Superfund Research Program

Mapping Protein Targets of Environmental Chemicals Using Chemoproteomic Platforms

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Release Date: 01/06/2016

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Using a platform to map the reactivity of environmental chemicals across the proteome may uncover new ways environmental chemicals interact in humans, according to a study from the University of California (UC) Berkeley Superfund Research Program (SRP) Center. Researchers use reactivity-based strategies that mine for distinct sets of proteins throughout the proteome that may be particularly sensitive to environmental chemicals.

UC Berkeley SRP Center researchers are developing technologies to assess the direct proteome-wide interactions of chemicals, which can affect downstream transcriptional, signaling, and metabolic pathways that lead to toxicity. (Photo courtesy of Daniel Nomura).

This method uses probes to scan for targets of reactive environmental chemicals and comprehensively map the proteome in biological systems. By mapping the reactivity of the amino acid cysteine, they are able to show that certain environmental chemicals, including monomethylarsonous acid (MMA), a metabolite of arsenic, and pesticides such as chlorothalonil, show common reactivity with a set of previously unrecognized protein targets that play key roles in metabolism.

A large number of pharmaceuticals, metabolites, and environmental chemicals act through mechanisms that target proteins. However, their specific interactions with the proteome still remain poorly understood for most of these reactive chemicals. Chemoproteomic technologies enable the assessment of proteome-wide interactions of these irreversible agents directly in complex biological systems.

According to the researchers, understanding the direct chemical-protein interactions of environmental chemicals may inform how molecules interact in the body and how they can be linked to chemical toxicity, providing a direct approach to identifying environmental drivers of disease.

Identifying Protein “Hot Spots”

The researchers focused on environmental electrophiles, chemicals that seek out electron-rich sites, which can covalently react to certain regions on proteins, potentially leading to protein dysfunction and consequent adverse health effects. They exposed mice to environmental electrophiles, including the fungicide chlorothalonil, the arsenic metabolite MMA, and the broad-spectrum insecticide chloropicrin. They then used a protein-profiling approach based on stable isotope labeling of amino acids in which they treated the proteomes of mice with probes that react to cysteine, an amino acid. From the labelled probes, the researchers could identify hyper-reactive cysteines, so they were able to directly map the highly reactive areas of the proteome, or the protein “hot spots.”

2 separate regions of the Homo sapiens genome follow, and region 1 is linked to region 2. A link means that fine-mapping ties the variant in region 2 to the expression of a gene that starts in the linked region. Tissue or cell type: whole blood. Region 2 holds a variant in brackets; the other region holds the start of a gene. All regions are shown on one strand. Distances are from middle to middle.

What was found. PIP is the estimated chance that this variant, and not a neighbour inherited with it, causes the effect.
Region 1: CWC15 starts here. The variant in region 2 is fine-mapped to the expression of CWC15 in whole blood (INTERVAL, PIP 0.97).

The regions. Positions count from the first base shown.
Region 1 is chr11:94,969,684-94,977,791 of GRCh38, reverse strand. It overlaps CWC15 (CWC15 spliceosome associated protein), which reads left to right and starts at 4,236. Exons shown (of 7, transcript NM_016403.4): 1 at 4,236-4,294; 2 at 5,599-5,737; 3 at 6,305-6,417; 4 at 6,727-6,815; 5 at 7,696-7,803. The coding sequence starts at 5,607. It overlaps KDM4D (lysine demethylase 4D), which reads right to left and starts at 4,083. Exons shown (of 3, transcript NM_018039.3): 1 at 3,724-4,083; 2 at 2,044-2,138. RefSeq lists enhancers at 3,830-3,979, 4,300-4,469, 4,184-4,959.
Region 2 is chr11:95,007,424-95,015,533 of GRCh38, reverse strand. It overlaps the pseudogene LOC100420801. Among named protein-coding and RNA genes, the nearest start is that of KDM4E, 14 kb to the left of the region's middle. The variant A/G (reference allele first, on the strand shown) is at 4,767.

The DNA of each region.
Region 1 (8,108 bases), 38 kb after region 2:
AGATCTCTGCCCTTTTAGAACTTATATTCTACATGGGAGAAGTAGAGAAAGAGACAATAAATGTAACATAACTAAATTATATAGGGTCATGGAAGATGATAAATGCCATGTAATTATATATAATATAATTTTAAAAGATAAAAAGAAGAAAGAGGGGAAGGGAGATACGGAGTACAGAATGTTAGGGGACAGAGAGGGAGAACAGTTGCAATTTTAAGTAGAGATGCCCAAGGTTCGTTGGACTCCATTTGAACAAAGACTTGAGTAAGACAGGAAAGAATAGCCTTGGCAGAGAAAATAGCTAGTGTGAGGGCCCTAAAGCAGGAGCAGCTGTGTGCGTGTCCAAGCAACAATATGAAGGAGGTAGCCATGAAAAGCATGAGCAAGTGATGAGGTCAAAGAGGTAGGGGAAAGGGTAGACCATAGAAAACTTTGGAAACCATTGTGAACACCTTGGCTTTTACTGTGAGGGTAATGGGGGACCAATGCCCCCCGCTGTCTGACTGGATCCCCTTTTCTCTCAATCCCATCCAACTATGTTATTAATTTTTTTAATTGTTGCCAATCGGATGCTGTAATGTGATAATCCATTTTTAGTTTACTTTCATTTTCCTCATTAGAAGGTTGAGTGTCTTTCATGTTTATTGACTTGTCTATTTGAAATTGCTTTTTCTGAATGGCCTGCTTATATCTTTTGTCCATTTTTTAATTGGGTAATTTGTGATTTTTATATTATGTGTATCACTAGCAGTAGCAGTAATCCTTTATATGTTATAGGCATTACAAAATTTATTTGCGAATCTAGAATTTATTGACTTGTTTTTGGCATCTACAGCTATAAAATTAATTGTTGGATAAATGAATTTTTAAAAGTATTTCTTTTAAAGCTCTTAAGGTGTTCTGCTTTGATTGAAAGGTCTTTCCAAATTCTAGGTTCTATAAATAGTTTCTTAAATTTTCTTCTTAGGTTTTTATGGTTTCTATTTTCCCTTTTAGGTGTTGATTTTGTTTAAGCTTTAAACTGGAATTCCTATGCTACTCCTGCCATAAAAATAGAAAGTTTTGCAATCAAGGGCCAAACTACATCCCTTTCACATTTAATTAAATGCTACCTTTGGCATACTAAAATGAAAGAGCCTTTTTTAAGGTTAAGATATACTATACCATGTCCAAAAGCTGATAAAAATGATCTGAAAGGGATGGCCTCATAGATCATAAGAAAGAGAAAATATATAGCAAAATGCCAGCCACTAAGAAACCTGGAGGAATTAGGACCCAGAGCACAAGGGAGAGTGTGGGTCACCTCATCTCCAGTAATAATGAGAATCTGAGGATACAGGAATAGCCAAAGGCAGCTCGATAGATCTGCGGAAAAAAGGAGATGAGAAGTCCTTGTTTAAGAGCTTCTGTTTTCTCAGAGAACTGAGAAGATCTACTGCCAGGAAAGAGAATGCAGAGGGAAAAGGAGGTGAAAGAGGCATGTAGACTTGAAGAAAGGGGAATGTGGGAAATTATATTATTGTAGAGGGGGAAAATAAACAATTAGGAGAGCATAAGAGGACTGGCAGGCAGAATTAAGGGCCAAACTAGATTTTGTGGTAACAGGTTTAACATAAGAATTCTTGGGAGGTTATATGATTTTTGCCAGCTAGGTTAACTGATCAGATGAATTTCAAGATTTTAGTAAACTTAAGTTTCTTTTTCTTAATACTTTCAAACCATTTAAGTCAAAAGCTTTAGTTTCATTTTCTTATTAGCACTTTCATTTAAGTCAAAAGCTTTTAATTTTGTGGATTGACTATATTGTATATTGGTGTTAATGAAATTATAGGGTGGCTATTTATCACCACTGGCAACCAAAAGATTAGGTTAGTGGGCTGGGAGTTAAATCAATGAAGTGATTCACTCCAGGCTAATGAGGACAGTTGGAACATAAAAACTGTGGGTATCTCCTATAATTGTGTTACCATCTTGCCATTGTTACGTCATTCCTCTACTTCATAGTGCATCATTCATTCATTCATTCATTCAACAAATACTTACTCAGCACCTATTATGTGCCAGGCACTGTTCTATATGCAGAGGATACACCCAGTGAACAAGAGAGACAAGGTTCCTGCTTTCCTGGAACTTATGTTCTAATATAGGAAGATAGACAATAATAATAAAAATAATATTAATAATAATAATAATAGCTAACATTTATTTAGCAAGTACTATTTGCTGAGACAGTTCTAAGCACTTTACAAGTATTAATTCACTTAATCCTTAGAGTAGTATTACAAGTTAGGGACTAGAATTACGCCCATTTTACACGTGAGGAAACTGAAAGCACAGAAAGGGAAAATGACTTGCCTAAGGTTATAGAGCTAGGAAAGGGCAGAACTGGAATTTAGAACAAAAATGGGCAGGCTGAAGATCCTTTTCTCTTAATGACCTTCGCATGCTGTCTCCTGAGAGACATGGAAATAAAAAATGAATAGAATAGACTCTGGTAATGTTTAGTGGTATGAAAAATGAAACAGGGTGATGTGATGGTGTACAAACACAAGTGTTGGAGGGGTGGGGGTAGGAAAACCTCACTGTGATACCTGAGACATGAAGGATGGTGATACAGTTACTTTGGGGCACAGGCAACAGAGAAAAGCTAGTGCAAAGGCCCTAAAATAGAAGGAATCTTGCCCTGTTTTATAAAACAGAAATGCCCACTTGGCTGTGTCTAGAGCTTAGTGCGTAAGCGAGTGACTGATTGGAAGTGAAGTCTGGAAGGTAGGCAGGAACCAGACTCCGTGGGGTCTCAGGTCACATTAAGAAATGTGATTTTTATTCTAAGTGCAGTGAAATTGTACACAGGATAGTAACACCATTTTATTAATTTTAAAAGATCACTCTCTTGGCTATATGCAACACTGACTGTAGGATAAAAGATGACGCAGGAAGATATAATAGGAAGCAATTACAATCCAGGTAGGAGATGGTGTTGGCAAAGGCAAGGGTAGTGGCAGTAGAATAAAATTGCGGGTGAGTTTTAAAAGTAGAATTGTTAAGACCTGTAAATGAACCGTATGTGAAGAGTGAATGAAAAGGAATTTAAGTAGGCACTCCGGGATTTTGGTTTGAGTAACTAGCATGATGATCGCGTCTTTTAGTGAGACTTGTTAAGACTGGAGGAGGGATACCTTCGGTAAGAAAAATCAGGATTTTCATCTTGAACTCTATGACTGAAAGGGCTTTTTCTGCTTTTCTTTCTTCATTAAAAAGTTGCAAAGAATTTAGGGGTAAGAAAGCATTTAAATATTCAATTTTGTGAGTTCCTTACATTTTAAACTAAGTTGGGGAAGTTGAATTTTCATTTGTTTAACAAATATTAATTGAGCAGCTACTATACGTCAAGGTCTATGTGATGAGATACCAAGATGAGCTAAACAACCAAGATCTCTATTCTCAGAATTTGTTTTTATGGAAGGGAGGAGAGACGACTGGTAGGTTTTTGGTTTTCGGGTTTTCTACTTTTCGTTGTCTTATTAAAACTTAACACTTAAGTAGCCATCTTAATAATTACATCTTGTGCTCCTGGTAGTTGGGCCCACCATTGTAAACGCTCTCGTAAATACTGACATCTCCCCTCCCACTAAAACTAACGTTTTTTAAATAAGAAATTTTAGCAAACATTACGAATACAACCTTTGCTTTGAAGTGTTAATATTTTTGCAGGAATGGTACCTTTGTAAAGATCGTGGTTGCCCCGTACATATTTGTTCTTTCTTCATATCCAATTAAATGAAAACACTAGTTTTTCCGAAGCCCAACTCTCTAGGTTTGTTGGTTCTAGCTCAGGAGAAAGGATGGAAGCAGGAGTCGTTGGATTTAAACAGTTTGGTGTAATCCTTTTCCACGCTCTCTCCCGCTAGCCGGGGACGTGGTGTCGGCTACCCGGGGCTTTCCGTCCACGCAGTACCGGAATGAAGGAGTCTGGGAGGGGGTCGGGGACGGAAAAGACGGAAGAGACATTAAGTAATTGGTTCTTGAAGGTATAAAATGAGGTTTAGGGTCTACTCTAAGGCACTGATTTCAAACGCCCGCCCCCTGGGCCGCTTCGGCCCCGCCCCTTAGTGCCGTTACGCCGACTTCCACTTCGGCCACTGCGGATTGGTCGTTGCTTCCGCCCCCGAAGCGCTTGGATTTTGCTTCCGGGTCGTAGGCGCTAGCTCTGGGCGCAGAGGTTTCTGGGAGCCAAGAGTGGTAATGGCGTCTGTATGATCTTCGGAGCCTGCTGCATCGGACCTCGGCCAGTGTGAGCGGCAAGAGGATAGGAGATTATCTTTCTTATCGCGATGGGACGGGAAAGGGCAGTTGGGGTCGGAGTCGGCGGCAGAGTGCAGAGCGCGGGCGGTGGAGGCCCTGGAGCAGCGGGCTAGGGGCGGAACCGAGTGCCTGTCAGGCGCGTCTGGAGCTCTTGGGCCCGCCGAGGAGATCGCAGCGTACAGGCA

In the past, the toxicological mechanisms underlying many reactive electrophiles have been thought to occur through indiscriminate covalent modifications on proteins or DNA leading to mutations or non-specific toxicities. This work and other recent studies, however, show that electrophiles preferentially and selectively react with certain sites on specific protein targets. 

In mouse liver proteome, researchers found that chlorothalonil, MMA, and chloropicrin commonly inhibit several metabolic enzymes involved in fatty acid metabolism and energetic enzymes.  These protein hotspots were particularly sensitive to environmental electrophiles and showed common reactivity and inhibitory activity in response to different chemicals. The fungicide chlorothalonil specifically inhibited several metabolic enzymes involved in fatty acid metabolism and energetics, leading to dysregulated lipid metabolism in mice.

Although we are exposed to a large array of chemicals, we have little to no understanding of their interactions with reactive proteome hotspots and the resulting effects on protein function, downstream biochemistry, or ensuing pathological consequences. Most current methods provide indirect mechanisms underlying chemical toxicology or only screen for chemical interactions against a small number of known toxicological targets. This method directly maps the proteome-wide interactions of chemicals in complex biological systems.

For More Information Contact:

Daniel K Nomura
University of California-Berkeley
Nutritional Science and Toxicology Department
2151 Berkeley Way, Room 312G
Berkeley, California 94704
Phone: 510-643-7258

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